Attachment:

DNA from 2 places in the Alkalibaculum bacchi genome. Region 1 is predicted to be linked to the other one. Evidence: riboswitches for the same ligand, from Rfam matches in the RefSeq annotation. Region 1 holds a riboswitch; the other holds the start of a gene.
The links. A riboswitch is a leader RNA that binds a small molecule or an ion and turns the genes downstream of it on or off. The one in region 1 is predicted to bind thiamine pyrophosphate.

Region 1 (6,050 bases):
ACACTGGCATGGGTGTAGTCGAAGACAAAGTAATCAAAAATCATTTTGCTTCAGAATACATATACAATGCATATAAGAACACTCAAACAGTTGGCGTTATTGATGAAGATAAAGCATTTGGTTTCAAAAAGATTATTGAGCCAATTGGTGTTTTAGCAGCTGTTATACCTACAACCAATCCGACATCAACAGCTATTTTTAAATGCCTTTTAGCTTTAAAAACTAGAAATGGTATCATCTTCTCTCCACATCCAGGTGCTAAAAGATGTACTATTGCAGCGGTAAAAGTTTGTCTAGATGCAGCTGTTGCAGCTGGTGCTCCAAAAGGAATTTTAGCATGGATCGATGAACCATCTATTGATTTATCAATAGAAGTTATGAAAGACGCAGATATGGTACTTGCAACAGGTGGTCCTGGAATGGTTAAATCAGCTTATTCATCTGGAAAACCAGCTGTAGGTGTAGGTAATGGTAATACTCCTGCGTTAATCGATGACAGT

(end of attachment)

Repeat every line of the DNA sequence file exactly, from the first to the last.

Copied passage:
DNA from 2 places in the Alkalibaculum bacchi genome. Region 1 is predicted to be linked to the other one. Evidence: riboswitches for the same ligand, from Rfam matches in the RefSeq annotation. Region 1 holds a riboswitch; the other holds the start of a gene.
The links. A riboswitch is a leader RNA that binds a small molecule or an ion and turns the genes downstream of it on or off. The one in region 1 is predicted to bind thiamine pyrophosphate.

Region 1 (6,050 bases):
ACACTGGCATGGGTGTAGTCGAAGACAAAGTAATCAAAAATCATTTTGCTTCAGAATACATATACAATGCATATAAGAACACTCAAACAGTTGGCGTTATTGATGAAGATAAAGCATTTGGTTTCAAAAAGATTATTGAGCCAATTGGTGTTTTAGCAGCTGTTATACCTACAACCAATCCGACATCAACAGCTATTTTTAAATGCCTTTTAGCTTTAAAAACTAGAAATGGTATCATCTTCTCTCCACATCCAGGTGCTAAAAGATGTACTATTGCAGCGGTAAAAGTTTGTCTAGATGCAGCTGTTGCAGCTGGTGCTCCAAAAGGAATTTTAGCATGGATCGATGAACCATCTATTGATTTATCAATAGAAGTTATGAAAGACGCAGATATGGTACTTGCAACAGGTGGTCCTGGAATGGTTAAATCAGCTTATTCATCTGGAAAACCAGCTGTAGGTGTAGGTAATGGTAATACTCCTGCGTTAATCGATGACAGT